Group support: The group dynamics and the support the students gave each other played an important role. Students formed friendships and gained from peer support and challenge that would not have otherwise been available. They also learned to work effectively in a team which improved their behaviour and added to their employability skills.

Relevance to the world of work: Students reported that the parts of the programmes that allowed them to see the relevance of their studies to work were pivotal in helping them to re-engage. For example, using maths during work experience to plan business activities showed them that they were learning something important and relevant to later life. Once they could see relevance they were much happier to engage.

Flexibility: The programmes had an element of flexibility which allowed them to adapt to the students’ needs, to offer support during lunchtimes and after school, and to fit around students’ abilities and timetables.

Going forward

The NFER has produced a guide on how to recognise those young people most in need of help, identified key features of successful support programmes, and compiled top tips for running a programme in your school. We have seen that with the right support, students at risk of becoming NEET can be re-engaged, re-inspired and go on to have bright futures.

Top tips for schools

If you want to run a programme like the ones described above to re-engage your students here are our tips for success:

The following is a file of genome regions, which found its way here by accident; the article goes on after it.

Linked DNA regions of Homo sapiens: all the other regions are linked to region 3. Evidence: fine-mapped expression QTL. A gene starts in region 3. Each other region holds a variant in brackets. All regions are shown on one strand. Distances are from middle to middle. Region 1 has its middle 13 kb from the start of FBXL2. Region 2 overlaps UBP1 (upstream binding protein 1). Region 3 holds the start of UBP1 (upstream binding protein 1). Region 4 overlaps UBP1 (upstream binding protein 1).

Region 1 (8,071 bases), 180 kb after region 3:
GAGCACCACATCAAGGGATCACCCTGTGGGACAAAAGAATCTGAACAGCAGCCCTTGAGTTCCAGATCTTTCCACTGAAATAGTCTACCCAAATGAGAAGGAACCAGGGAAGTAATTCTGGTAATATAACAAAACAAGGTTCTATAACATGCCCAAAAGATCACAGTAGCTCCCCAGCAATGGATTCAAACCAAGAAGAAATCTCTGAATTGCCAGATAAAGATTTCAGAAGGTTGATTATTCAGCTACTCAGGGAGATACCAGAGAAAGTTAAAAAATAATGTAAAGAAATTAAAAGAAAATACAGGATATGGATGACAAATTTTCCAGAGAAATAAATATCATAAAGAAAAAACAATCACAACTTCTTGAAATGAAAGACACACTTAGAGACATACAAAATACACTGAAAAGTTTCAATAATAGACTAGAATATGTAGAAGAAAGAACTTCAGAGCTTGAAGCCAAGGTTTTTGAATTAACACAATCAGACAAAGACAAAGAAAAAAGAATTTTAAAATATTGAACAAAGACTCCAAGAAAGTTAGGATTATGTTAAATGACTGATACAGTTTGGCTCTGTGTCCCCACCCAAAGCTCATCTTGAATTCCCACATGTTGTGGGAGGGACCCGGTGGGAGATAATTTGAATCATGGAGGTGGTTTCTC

• Identify the youngsters: we have produced a free checklist of indicators, based on evidence, to help schools identify young people at risk of disengaging, profile the individual characteristics of the young person, and to inform the selection of the right support (see further information).
  • Choose or develop a programme that has the key elements: mentoring, group support, relevance to work, and flexibility. Appoint a dedicated programme lead. Make sure the programme lead has adequate support and time to run the programme.
  • Monitor your intervention: where possible keep track of your students’ behaviour, attendance and (predicted) grades. Comparing these before, during and after the intervention can help to identify what is working.
  • Dr Susie Bamford is a quantitative researcher and statistician in the NFER’s Centre for Evaluation and Consultancy.

Further information

  • NEET Prevention: Keeping students engaged at key stage 4 (final case study report), McCrone & Bamford, NFER, April 2016: www.nfer.ac.uk/IMP4
  • Reading the Signs: A discussion aid for identifying the reasons why young people may disengage: www.nfer.ac.uk/IND2
  • NEET Prevention: Top tips for senior leaders: www.nfer.ac.uk/IMP3